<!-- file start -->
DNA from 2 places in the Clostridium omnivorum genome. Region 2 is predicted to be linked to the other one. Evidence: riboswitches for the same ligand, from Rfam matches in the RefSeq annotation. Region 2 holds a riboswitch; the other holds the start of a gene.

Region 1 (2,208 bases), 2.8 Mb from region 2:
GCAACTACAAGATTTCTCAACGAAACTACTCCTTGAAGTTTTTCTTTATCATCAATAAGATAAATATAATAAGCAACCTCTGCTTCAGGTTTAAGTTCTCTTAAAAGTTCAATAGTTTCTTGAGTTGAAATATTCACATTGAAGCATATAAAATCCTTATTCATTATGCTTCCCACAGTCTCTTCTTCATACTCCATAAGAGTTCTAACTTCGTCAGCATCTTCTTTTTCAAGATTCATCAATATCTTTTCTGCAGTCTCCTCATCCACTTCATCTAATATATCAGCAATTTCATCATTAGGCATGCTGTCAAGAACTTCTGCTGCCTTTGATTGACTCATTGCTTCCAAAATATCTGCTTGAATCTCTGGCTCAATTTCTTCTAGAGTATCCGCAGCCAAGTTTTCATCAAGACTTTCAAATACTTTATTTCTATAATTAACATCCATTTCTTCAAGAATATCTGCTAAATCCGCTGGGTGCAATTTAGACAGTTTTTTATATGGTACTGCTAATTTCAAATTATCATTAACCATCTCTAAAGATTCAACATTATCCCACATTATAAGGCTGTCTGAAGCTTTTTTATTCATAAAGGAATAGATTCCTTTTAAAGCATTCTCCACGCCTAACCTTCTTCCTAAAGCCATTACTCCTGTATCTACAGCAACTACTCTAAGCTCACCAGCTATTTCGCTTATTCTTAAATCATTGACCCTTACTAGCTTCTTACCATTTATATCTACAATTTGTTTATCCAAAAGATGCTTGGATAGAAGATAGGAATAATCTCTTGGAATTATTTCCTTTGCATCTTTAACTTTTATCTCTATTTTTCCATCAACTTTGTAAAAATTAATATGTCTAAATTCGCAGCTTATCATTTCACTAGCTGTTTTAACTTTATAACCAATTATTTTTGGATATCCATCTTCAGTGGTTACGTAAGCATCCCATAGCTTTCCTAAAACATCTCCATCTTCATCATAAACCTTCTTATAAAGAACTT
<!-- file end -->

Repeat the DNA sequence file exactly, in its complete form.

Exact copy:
DNA from 2 places in the Clostridium omnivorum genome. Region 2 is predicted to be linked to the other one. Evidence: riboswitches for the same ligand, from Rfam matches in the RefSeq annotation. Region 2 holds a riboswitch; the other holds the start of a gene.

Region 1 (2,208 bases), 2.8 Mb from region 2:
GCAACTACAAGATTTCTCAACGAAACTACTCCTTGAAGTTTTTCTTTATCATCAATAAGATAAATATAATAAGCAACCTCTGCTTCAGGTTTAAGTTCTCTTAAAAGTTCAATAGTTTCTTGAGTTGAAATATTCACATTGAAGCATATAAAATCCTTATTCATTATGCTTCCCACAGTCTCTTCTTCATACTCCATAAGAGTTCTAACTTCGTCAGCATCTTCTTTTTCAAGATTCATCAATATCTTTTCTGCAGTCTCCTCATCCACTTCATCTAATATATCAGCAATTTCATCATTAGGCATGCTGTCAAGAACTTCTGCTGCCTTTGATTGACTCATTGCTTCCAAAATATCTGCTTGAATCTCTGGCTCAATTTCTTCTAGAGTATCCGCAGCCAAGTTTTCATCAAGACTTTCAAATACTTTATTTCTATAATTAACATCCATTTCTTCAAGAATATCTGCTAAATCCGCTGGGTGCAATTTAGACAGTTTTTTATATGGTACTGCTAATTTCAAATTATCATTAACCATCTCTAAAGATTCAACATTATCCCACATTATAAGGCTGTCTGAAGCTTTTTTATTCATAAAGGAATAGATTCCTTTTAAAGCATTCTCCACGCCTAACCTTCTTCCTAAAGCCATTACTCCTGTATCTACAGCAACTACTCTAAGCTCACCAGCTATTTCGCTTATTCTTAAATCATTGACCCTTACTAGCTTCTTACCATTTATATCTACAATTTGTTTATCCAAAAGATGCTTGGATAGAAGATAGGAATAATCTCTTGGAATTATTTCCTTTGCATCTTTAACTTTTATCTCTATTTTTCCATCAACTTTGTAAAAATTAATATGTCTAAATTCGCAGCTTATCATTTCACTAGCTGTTTTAACTTTATAACCAATTATTTTTGGATATCCATCTTCAGTGGTTACGTAAGCATCCCATAGCTTTCCTAAAACATCTCCATCTTCATCATAAACCTTCTTATAAAGAACTT